• A person who started a two-sided market, like Open Table,

  • that's a middleman.

  • There are middlemen all over.

  • Gallerists are middlemen.

  • Anytime you're dealing with any kind of broker, dealer, anybody

  • who's connecting two groups of people, that's a middleman.

  • And what's interesting from talking

  • to all these different people is that even though they're

  • from different industries, you start to see patterns.

  • You start to see what they have in common

  • that is making them as effective and successful as they are.

  • And that's sort of what I started to do in my book,

  • is to tease out those commonalities that

  • are true everywhere.

  • And although all the examples that I use throughout the book

  • and throughout my presentation will

  • be of professional middlemen-- people who

  • identify as middlemen in their jobs--

  • I do believe that all of us are middlemen,

  • at least in some area of our work or in our personal lives.

  • So what do I mean by a middleman?

  • I think we all have an intuition about this.

  • And we think of a middle man is the person connecting

  • two groups of people or two individuals, the person

  • in-between.

  • But I want to give you a more useful definition that explains

  • what middlemen actually do.

  • And this definition comes from a man

  • named Mike Maples, Jr. He's a venture capitalist here

  • in the valley.

  • Started a fund called Floodgate that was an early investor

  • in Lyft and TaskRabbit-- middleman businesses--

  • as well as, of course, other start-ups.

  • And he says this.

  • A middleman is the person in a network who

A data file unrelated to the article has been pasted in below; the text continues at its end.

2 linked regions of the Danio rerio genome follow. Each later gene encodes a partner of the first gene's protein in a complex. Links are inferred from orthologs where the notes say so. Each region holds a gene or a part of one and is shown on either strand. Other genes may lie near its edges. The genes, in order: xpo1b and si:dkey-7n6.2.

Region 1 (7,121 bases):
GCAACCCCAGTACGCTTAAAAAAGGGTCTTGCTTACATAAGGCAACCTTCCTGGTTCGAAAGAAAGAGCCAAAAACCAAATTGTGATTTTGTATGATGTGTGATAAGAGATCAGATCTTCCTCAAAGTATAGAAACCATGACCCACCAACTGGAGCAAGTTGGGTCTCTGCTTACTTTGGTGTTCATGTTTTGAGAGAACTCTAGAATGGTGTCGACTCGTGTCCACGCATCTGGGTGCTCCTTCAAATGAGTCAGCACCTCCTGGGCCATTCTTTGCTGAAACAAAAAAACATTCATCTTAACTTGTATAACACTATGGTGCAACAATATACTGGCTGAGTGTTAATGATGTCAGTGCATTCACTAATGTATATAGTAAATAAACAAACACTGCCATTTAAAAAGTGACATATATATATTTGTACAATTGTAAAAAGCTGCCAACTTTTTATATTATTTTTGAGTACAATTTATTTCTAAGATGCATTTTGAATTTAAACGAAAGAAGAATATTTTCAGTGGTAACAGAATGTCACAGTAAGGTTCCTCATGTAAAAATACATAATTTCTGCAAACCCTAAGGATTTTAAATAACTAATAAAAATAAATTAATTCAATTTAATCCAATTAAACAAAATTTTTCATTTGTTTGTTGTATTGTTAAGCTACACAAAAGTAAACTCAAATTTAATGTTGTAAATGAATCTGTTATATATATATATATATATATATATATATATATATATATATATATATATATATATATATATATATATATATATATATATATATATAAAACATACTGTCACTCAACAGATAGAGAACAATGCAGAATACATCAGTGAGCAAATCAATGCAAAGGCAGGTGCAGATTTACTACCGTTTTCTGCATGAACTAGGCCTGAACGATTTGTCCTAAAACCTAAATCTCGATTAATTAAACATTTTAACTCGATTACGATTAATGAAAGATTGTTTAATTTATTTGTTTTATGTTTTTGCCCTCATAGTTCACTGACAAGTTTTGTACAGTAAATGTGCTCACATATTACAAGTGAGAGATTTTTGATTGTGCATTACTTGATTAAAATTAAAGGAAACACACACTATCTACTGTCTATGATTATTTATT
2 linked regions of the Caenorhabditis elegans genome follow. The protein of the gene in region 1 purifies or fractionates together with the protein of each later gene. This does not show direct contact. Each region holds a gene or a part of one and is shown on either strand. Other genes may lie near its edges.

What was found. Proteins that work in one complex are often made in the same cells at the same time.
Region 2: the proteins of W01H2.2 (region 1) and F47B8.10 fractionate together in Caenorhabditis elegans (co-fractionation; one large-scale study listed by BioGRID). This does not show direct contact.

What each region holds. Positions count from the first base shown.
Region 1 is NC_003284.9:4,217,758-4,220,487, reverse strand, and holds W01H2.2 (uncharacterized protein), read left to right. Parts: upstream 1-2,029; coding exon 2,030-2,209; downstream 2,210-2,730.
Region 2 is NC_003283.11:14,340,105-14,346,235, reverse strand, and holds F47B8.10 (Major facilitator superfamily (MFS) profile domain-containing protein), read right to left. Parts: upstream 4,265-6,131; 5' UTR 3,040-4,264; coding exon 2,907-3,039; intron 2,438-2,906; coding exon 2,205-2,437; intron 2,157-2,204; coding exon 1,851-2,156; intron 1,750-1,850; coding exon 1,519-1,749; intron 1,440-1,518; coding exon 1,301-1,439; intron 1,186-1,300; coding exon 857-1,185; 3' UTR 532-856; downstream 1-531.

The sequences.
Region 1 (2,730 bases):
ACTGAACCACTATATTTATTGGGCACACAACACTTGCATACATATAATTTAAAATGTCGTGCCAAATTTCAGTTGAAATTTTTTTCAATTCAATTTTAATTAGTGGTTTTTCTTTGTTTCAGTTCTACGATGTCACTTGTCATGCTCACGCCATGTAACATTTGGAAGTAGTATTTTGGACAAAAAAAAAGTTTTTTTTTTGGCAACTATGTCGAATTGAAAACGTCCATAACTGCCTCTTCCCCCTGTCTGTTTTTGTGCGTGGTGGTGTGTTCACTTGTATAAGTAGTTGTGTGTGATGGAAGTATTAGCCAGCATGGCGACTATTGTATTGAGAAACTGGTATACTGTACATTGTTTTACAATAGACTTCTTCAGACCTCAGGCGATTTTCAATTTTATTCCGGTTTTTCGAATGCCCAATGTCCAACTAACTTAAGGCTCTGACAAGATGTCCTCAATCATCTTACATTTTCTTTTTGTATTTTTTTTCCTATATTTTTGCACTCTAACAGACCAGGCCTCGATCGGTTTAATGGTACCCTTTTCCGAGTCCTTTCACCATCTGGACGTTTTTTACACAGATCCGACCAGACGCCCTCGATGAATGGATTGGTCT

• connects nodes in the network to increase

  • the value of the network.

  • I think it's a useful definition,

  • and I'm going to talk a lot more about what that means.

  • But I also want to acknowledge that middleman

  • is a sexist word.

  • I realize it's a sexist word.

  • And I'm using it despite that because I really

  • think no other word will capture what I'm trying to do,

  • which is really push against these cultural ideas

  • about middlemen.

  • You know, that word has these strong connotations.

  • We just don't hear people saying,

  • ah, let's cut out the intermediary.

  • It's really about the middleman.

  • So forgive me for using that word.

  • There's a reason.

  • So going back to this idea that middlemen

  • are people who we increase the value of a network

  • by connecting nodes.

  • I do think it's a really helpful start,

  • but it's not a complete definition.

  • And the reason it's not complete is that not all connectors

  • are of equal quality.

  • Right.

  • We know that.

  • And if you think about Metcalfe's law--

  • I would guess everybody in this room knows what that is.

  • Metcalfe's law, this provocative claim

  • that the value of a network grows quadratically

  • with the number of connected users.

  • Well, that may not be true.

  • It may be true sometimes.

  • It's certainly not true for every additional user

  • you add to a network.

  • And if you think about it in terms of middlemen--

  • or if you think of it in terms of any kind of user,

  • actually-- if you have a network that has a certain value

  • and you take out some of those nodes,

  • sometimes taking out a single node

  • will just decimate the network.

  • It'll radically decrease the value of the network.

  • And sometimes taking out a node will

  • have almost no effect at all.

  • And sometimes taking out a node will actually

  • increase the value of the network

  • because some of these connectors are actually

  • having a net negative effect on the value of a network.

  • So if you think about spammers, that

  • would be an example of something like that.

  • So it is really important to think

  • about connectors' quality.

  • But how do you think about connectors' quality?

  • What is it that defines the quality of a connector

  • or of a middleman?

  • And the way I find it useful to think about it

  • is in terms of these two dimensions.